Lessons in Ministry : Reflections on fifty years of Ministry, Paul Beasley- Murray DLT 2020
Nothing much stands still these days except perhaps weekends in Lockdown. I have been to Church (online of course) and my usual catch up with friends or trip out of Salisbury have been properly curtailed. The opportunity to catch up on some reading before my mandatory exercise.
Walking requires some decisions. Where am I now and where do I want to get to? Shall I venture into a new pathway and destination – if so, what map will give me my bearings? How many steps will satisfy my FitBit and the daily target that I have set?
Ministry like all work requires such support to offer bearings, encouragements, warnings and wisdom. It will always need vision and a theological generativity that might enable us to navigate the terrain especially in these days of all days. This is part of our work at Sarum College (https://www.sarum.ac.uk/ministry-training/ordination-and-lay-training) and we must always be asking the community of formation how best we equip a new generation of lay and ordained ministers for ministry. They need reliable maps and empowering theology. They may need some versatility in not being too constrained by constrained by the map! Getting lost can be liberating and lead us into new horizons. I wonder if I asked our students what Fifty Lessons in Ministry might look like for them what their chapter headings would reveal about the gaps in our education ?
One further thing before I launch into the book. In this day and age where both society and church are so dismissive about older people ( as if their very existence is a threat to our life and growth) Paul Beasley-Murray reminds us of the freedom and wisdom that older age and experience can bring. This is a richer and livelier book that reminds us of the marathon which is ministry and the ways in which we are transformed by our mistakes. Age brings a maturation of perspective and a freedom of spirit and these virtues are all characterised in these fifty short chapters !
There is no ‘sequence’ and they are richer for the unpredictability of the positioning. There are themes, and (of course) clear convictions expressed with lucid groundedness in faith, Scripture and experience. So how did these lessons go ? How might these pieces shape our approach to ministry ? Here is what Paul shows us –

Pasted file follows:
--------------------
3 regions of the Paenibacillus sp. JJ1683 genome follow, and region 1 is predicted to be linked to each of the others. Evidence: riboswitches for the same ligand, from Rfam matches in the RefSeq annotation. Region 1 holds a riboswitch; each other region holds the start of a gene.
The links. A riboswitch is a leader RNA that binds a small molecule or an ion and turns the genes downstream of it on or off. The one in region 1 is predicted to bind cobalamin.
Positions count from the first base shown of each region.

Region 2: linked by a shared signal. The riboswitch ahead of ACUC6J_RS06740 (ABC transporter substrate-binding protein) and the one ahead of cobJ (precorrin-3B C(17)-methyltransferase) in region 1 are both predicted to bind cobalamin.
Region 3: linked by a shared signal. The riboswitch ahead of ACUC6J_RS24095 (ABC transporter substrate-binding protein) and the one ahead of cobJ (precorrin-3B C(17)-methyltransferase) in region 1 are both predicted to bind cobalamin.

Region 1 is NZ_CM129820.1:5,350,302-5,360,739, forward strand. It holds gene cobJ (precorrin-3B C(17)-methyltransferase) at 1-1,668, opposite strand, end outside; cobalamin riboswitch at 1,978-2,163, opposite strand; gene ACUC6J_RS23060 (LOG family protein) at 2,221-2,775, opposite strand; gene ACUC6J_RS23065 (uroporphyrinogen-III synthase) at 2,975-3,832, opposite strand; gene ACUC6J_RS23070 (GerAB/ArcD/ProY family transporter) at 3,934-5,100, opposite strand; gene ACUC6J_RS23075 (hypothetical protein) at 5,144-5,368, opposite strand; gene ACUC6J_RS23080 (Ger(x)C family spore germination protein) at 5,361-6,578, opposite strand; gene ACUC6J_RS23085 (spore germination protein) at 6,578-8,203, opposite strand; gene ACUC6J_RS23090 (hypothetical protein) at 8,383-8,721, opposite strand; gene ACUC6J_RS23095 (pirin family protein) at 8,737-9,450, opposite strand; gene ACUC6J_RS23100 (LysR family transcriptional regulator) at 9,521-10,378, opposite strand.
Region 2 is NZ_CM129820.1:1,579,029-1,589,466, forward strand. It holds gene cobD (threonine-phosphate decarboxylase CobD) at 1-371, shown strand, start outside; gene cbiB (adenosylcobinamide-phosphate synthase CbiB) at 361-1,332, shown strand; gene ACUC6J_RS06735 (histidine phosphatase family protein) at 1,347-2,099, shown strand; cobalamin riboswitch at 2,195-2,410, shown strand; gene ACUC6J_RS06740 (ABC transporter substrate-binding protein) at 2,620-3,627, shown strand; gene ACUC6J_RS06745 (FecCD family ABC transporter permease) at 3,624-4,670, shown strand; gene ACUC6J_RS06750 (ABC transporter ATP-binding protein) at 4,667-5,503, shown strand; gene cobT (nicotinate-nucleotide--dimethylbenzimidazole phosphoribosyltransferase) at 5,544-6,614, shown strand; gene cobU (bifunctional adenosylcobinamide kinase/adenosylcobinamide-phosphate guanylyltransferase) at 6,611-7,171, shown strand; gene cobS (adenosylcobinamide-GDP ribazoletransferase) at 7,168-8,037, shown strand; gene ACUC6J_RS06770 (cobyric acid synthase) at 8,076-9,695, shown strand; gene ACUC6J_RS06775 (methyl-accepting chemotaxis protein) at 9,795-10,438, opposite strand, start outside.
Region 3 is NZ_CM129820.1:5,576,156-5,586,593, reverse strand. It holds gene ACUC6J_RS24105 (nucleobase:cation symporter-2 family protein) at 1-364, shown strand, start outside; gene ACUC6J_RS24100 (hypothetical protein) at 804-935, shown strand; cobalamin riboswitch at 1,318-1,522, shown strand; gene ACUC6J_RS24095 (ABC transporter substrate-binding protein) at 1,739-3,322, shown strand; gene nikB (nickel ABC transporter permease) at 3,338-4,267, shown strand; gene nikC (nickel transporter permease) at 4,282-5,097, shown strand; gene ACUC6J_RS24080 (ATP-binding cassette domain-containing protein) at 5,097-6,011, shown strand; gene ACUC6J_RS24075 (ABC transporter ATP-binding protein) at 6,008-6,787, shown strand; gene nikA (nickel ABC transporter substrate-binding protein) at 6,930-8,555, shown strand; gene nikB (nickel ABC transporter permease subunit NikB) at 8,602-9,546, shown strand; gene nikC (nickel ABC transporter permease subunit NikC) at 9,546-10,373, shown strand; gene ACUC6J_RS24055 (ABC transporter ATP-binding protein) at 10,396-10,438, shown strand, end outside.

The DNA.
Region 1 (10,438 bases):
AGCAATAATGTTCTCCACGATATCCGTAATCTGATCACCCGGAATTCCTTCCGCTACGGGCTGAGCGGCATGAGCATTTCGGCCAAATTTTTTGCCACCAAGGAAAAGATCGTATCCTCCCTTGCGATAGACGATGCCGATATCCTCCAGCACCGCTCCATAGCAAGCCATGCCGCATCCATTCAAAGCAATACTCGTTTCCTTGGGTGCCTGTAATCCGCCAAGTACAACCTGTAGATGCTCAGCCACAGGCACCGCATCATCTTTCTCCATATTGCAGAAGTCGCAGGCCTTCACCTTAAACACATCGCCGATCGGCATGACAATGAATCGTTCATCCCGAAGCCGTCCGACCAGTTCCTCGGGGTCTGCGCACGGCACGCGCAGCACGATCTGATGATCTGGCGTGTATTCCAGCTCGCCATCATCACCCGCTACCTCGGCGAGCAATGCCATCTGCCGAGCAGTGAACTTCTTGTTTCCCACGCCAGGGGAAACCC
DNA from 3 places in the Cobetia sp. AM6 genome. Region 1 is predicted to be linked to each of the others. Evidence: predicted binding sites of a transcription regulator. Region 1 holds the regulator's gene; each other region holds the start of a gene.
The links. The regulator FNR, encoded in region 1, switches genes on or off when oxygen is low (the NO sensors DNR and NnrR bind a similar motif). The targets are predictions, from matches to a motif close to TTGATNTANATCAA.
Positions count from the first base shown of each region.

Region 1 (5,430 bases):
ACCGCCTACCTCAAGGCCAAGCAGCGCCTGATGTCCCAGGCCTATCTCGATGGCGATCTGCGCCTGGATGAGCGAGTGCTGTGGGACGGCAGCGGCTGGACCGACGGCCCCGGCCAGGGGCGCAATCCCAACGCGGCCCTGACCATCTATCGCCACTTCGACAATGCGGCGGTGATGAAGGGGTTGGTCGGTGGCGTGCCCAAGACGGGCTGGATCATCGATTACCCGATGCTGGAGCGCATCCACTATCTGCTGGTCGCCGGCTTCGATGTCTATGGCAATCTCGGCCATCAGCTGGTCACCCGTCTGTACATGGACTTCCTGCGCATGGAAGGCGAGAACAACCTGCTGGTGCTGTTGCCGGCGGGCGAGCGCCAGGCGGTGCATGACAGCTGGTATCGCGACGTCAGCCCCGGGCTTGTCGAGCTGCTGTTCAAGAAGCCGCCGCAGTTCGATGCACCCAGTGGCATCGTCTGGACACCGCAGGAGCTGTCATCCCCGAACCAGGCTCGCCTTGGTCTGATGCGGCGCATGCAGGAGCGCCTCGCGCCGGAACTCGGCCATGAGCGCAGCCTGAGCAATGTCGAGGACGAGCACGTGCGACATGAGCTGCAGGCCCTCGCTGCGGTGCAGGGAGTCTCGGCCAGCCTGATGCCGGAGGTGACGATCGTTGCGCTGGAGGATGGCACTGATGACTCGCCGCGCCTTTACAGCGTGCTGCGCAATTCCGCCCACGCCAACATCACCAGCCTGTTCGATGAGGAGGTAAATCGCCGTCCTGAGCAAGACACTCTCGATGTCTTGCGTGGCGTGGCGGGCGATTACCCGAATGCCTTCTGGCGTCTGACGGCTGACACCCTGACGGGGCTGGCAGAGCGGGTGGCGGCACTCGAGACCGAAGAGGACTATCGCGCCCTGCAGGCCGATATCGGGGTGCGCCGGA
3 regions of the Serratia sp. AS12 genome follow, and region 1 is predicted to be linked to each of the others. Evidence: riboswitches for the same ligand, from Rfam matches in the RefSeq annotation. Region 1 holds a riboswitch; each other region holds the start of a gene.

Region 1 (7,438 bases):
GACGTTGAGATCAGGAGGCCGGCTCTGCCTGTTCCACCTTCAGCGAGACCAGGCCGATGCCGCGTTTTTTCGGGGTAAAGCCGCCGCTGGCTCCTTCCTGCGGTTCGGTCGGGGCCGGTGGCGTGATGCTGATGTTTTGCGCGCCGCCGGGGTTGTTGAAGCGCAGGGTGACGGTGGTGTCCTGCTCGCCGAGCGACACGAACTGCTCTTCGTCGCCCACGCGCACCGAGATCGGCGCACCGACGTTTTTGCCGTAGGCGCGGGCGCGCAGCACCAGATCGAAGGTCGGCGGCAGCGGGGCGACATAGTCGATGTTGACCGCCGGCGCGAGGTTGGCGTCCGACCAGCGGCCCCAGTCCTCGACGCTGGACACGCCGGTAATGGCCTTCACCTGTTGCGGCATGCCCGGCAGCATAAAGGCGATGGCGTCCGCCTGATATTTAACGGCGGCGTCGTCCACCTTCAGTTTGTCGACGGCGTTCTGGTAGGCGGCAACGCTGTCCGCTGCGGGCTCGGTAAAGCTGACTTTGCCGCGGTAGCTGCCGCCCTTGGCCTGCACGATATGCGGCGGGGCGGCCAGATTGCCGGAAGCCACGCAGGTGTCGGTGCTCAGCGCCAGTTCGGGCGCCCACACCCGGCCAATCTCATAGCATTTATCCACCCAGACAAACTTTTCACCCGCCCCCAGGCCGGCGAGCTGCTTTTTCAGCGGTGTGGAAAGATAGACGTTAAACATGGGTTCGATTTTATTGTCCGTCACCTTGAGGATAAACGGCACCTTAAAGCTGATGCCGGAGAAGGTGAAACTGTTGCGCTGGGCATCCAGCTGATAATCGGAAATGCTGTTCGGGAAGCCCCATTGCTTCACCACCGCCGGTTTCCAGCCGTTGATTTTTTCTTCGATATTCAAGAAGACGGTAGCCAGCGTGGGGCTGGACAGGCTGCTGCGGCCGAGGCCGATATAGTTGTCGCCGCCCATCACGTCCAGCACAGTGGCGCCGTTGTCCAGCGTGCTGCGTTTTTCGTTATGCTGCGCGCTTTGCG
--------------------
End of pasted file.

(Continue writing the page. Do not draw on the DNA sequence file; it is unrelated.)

First we are human beings that are made to relate, to listen, to connect and to share. Good pastoral care is grounded in love (lesson 9) ; we need to get away from our computer screens and Visit (lesson 10) and discover that everyone is wounded (lesson 11) and needs affirmation and encouragement (lesson 12). Older people matter too (lesson14). In all of this we need to remember names (lesson 3).
Second we need to take Church seriously ! Its good and life giving as we remember that buildings matter ( lesson 25) and that each Church have distinctive characteristics ( lesson 22). Big Churches and small churches have their charisms ( lessons 23 and 24). They are also challenging to work in and are fraught with full of power games and resistances to change (lesson 41). We all need to get used to the reality that change is here to stay ( lesson 29).
Third – we are made for worship which is both an art and science ( lesson 16) where preaching is a lifelong skill that needs both structured simplicity and a good ending (lessons 19 and 20). There is a wonderful lesson on spirit led prayer where the reader is advised to prepare them well in advance (lesson 17). The Eucharist and Baptism are affirmed as central parts of the life of the Christian community (lessons 21 and 18).
Fourth – mission and evangelism can never be packaged, controlled or quantified ( lessons 5, 7 and 6). It is unpredictable and invites us all into developing a clear vision which can be communicated and understood (lessons 32, 30). We are also invited into consider the nature of leadership as making things happen, empowering others, committing to the long term and working well with others ( lessons 27, 38, 28 and 40).
Finally we need to look after ourselves and our families and friends in this calling to be professional. It is fine to feel tired on a Monday and we need to support of a soul friend ( lessons 34, 44, 45, 42 and 43). Ongoing learning is part of staying awake ! This is a vision, clearly articulated in these theological reflections, that reminds us all of the demands and rewards of ministry rooted in the grace of God.
There is a wonderful restlessness to all these 213 pages as the author unpicks and probes and digs deep. It is an excellent guide to ministry which I shall be adding to our reading lists here at Sarum. I may ask students in their reviewing these ‘lessons’ to consider what they think might be missing here! What questions and lessons remain for us in ministry ?
But that is for another day.